Philadelphia police are working to arrest the the killer of Samuel Sean Collington, a Temple University political science major months from graduation who was shot off-campus in North Philadelphia Sunday afternoon after he returned from Thanksgiving break.
On Tuesday, police told NBC10's Steven Fisher that they were investigating a person of interest in the 21-year-old Delaware County native's killing, which was caught on surveillance video. Investigators believe that person is connected to other crimes in North Philadelphia.
"We have been working around the clock to identify the individual responsible," police Deputy Commissioner Ben Naish said Tuesday. He called the attack "horrific" and "heart wrenching."
Collington, of Prospect Park, Pennsylvania, was shot in the chest outside his college apartment in the 2200 block of North Park Avenue around 1:30 p.m. Sunday. The city District Attorney's office said Monday that Collington was shot four or five times.
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His mother, Molly Collington, said her son had just returned to North Philadelphia from his Delaware County home with clean laundry following the long holiday weekend.
She called her son's murder a "horrible injustice" and a "travesty like you have no idea" during an interview with NBC10. She also said she'll do anything to bring the person responsible to justice.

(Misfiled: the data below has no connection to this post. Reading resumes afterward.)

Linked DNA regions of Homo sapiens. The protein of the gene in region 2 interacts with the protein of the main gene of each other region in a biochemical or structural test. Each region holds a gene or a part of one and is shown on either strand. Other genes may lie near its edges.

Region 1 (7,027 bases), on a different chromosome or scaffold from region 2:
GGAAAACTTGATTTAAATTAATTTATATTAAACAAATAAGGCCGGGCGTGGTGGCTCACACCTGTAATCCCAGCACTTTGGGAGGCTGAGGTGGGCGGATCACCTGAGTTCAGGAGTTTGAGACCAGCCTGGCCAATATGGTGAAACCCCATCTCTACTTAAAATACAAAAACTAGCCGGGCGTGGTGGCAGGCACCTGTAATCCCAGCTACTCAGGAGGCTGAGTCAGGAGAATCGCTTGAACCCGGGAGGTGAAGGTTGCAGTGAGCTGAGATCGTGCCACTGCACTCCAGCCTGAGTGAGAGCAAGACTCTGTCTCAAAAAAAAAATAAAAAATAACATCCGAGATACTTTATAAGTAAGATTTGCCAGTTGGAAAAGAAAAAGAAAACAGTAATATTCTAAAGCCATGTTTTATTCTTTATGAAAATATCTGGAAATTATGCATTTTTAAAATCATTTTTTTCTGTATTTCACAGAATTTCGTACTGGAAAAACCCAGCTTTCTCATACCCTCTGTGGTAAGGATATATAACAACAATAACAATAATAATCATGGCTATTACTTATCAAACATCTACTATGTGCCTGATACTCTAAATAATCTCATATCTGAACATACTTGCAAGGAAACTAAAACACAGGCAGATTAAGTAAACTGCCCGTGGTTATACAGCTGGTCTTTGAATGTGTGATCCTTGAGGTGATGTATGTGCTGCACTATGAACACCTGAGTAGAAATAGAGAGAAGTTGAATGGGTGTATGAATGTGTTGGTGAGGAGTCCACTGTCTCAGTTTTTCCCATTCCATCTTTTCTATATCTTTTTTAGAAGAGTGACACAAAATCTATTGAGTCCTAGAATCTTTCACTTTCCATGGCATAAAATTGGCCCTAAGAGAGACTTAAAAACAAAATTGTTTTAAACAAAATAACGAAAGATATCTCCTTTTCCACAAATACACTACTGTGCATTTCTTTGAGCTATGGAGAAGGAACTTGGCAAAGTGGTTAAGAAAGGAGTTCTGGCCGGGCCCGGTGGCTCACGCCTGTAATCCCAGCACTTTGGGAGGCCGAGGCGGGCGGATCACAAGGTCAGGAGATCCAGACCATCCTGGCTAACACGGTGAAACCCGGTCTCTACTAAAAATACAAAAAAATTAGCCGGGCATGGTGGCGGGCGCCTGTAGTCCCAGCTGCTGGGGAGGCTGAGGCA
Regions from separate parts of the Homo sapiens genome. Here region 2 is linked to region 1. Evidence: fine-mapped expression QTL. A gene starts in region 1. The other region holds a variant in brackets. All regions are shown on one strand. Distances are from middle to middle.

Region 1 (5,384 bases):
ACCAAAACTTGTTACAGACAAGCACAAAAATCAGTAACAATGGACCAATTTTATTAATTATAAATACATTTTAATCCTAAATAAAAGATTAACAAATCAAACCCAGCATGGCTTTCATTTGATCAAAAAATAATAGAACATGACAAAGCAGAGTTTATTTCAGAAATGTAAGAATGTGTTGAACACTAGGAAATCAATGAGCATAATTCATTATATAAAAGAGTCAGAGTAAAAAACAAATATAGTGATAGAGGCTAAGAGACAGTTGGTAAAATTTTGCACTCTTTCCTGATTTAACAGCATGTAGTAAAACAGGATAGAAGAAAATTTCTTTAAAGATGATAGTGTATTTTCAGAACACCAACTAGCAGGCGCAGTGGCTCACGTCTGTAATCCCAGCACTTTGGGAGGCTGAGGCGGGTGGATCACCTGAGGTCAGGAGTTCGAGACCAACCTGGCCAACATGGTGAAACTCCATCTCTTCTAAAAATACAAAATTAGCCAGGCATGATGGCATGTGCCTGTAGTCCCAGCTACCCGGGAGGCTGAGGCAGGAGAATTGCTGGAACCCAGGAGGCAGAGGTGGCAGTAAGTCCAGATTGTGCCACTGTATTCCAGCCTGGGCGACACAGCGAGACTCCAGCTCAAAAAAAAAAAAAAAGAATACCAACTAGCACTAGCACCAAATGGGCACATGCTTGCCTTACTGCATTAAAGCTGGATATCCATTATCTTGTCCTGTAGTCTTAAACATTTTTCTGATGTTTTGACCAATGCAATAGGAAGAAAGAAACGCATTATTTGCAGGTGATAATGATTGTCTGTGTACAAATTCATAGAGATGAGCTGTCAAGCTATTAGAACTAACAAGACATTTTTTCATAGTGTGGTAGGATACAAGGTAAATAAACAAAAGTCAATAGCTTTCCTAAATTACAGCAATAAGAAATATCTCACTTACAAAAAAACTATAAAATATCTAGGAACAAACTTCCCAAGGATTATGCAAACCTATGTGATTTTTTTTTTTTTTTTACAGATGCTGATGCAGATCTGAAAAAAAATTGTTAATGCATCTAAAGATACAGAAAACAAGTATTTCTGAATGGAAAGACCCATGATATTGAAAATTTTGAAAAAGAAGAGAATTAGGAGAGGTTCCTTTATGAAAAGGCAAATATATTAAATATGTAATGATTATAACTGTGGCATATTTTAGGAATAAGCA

"This senseless act crushes us," Molly Collington said Monday.
Police did not give a motive for the shooting, but the DA's office said Monday during a weekly update on gun violence that video evidence showed Collington was shot in what appeared to be a carjacking or robbery.
Collington appeared to fight back, the DA's office said, but that was after he was already shot. More video evidence is still being examined, officials said.
Collington was taken to Temple University Hospital where he was pronounced dead a short time later. No weapons were recovered.
Police on Tuesday had yet to name the person of interest in Collington's killing.
Collington was a senior political science student at Temple, the university said. He was set to graduate in the spring from the College of Liberal Arts.
"This is a tragedy in every sense of the word. Our thoughts are with the victim’s family, friends and the entire Temple community during this tremendously difficult time," a spokesperson for the school wrote.
Collington was also a fellow in the office of the City Commissioner.
“Samuel was an incredibly talented and engaged young man,” City Commissioner Omar Sabir wrote. “During his brief time with our office, Samuel exemplified an incredible passion for engaging voters and was an indispensable member of our team. Sam’s death is a tremendous loss for the City Commissioners and all who knew him.”
The shooting occurred just blocks away from Temple's campus. Neighbors told NBC10 several Temple students live in the area.
Kendall Stephens, a Temple student and friend of Collington's, told NBC10 Collington cared deeply about his community and was fighting to end the same violence that took his life.
"This should never have happened to anybody," Stephens said. "But especially someone who actually cared about the surrounding neighborhood. That is what's so tragic about all of this."
Stephens said Collington's community advocacy extended to Harrisburg.
"He was on fire," Stephens said. "The way he was able to talk to senators and build that political connection and able to reach across the aisle in a very nonpartisan way. It was fascinating to see."